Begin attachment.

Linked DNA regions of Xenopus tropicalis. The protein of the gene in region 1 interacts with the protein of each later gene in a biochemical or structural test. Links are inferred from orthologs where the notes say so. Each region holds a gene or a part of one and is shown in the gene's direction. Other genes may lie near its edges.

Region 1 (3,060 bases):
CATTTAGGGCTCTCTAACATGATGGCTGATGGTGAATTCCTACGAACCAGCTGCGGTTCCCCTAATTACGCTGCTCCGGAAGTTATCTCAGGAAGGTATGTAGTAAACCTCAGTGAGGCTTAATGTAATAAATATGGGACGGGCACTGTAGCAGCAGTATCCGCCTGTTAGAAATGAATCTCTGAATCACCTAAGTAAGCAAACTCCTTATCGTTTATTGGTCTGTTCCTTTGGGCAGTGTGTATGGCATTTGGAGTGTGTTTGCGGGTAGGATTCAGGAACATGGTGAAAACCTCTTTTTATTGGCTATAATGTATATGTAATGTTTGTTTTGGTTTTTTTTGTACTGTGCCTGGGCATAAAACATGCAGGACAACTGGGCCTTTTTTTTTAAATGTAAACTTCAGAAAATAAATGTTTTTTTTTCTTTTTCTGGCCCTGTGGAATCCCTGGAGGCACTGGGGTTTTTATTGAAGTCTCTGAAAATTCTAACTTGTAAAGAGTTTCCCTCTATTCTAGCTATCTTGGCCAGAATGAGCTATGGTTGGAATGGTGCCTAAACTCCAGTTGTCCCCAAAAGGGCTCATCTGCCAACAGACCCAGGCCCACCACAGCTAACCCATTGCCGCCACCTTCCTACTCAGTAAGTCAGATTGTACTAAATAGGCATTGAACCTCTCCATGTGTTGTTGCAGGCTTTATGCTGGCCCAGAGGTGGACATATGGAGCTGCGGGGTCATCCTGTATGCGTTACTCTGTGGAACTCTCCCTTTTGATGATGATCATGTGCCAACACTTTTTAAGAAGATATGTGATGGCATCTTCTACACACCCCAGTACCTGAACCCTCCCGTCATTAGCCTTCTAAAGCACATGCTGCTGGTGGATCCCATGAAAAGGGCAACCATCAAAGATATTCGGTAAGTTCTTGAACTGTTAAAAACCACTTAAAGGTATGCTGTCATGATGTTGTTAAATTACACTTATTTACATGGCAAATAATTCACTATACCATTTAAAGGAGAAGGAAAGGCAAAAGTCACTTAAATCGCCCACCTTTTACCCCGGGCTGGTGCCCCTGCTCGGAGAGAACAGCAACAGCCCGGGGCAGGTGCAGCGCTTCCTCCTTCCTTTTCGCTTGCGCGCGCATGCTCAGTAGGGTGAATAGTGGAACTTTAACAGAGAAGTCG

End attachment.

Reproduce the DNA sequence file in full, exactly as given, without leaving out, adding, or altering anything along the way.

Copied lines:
Linked DNA regions of Xenopus tropicalis. The protein of the gene in region 1 interacts with the protein of each later gene in a biochemical or structural test. Links are inferred from orthologs where the notes say so. Each region holds a gene or a part of one and is shown in the gene's direction. Other genes may lie near its edges.

Region 1 (3,060 bases):
CATTTAGGGCTCTCTAACATGATGGCTGATGGTGAATTCCTACGAACCAGCTGCGGTTCCCCTAATTACGCTGCTCCGGAAGTTATCTCAGGAAGGTATGTAGTAAACCTCAGTGAGGCTTAATGTAATAAATATGGGACGGGCACTGTAGCAGCAGTATCCGCCTGTTAGAAATGAATCTCTGAATCACCTAAGTAAGCAAACTCCTTATCGTTTATTGGTCTGTTCCTTTGGGCAGTGTGTATGGCATTTGGAGTGTGTTTGCGGGTAGGATTCAGGAACATGGTGAAAACCTCTTTTTATTGGCTATAATGTATATGTAATGTTTGTTTTGGTTTTTTTTGTACTGTGCCTGGGCATAAAACATGCAGGACAACTGGGCCTTTTTTTTTAAATGTAAACTTCAGAAAATAAATGTTTTTTTTTCTTTTTCTGGCCCTGTGGAATCCCTGGAGGCACTGGGGTTTTTATTGAAGTCTCTGAAAATTCTAACTTGTAAAGAGTTTCCCTCTATTCTAGCTATCTTGGCCAGAATGAGCTATGGTTGGAATGGTGCCTAAACTCCAGTTGTCCCCAAAAGGGCTCATCTGCCAACAGACCCAGGCCCACCACAGCTAACCCATTGCCGCCACCTTCCTACTCAGTAAGTCAGATTGTACTAAATAGGCATTGAACCTCTCCATGTGTTGTTGCAGGCTTTATGCTGGCCCAGAGGTGGACATATGGAGCTGCGGGGTCATCCTGTATGCGTTACTCTGTGGAACTCTCCCTTTTGATGATGATCATGTGCCAACACTTTTTAAGAAGATATGTGATGGCATCTTCTACACACCCCAGTACCTGAACCCTCCCGTCATTAGCCTTCTAAAGCACATGCTGCTGGTGGATCCCATGAAAAGGGCAACCATCAAAGATATTCGGTAAGTTCTTGAACTGTTAAAAACCACTTAAAGGTATGCTGTCATGATGTTGTTAAATTACACTTATTTACATGGCAAATAATTCACTATACCATTTAAAGGAGAAGGAAAGGCAAAAGTCACTTAAATCGCCCACCTTTTACCCCGGGCTGGTGCCCCTGCTCGGAGAGAACAGCAACAGCCCGGGGCAGGTGCAGCGCTTCCTCCTTCCTTTTCGCTTGCGCGCGCATGCTCAGTAGGGTGAATAGTGGAACTTTAACAGAGAAGTCG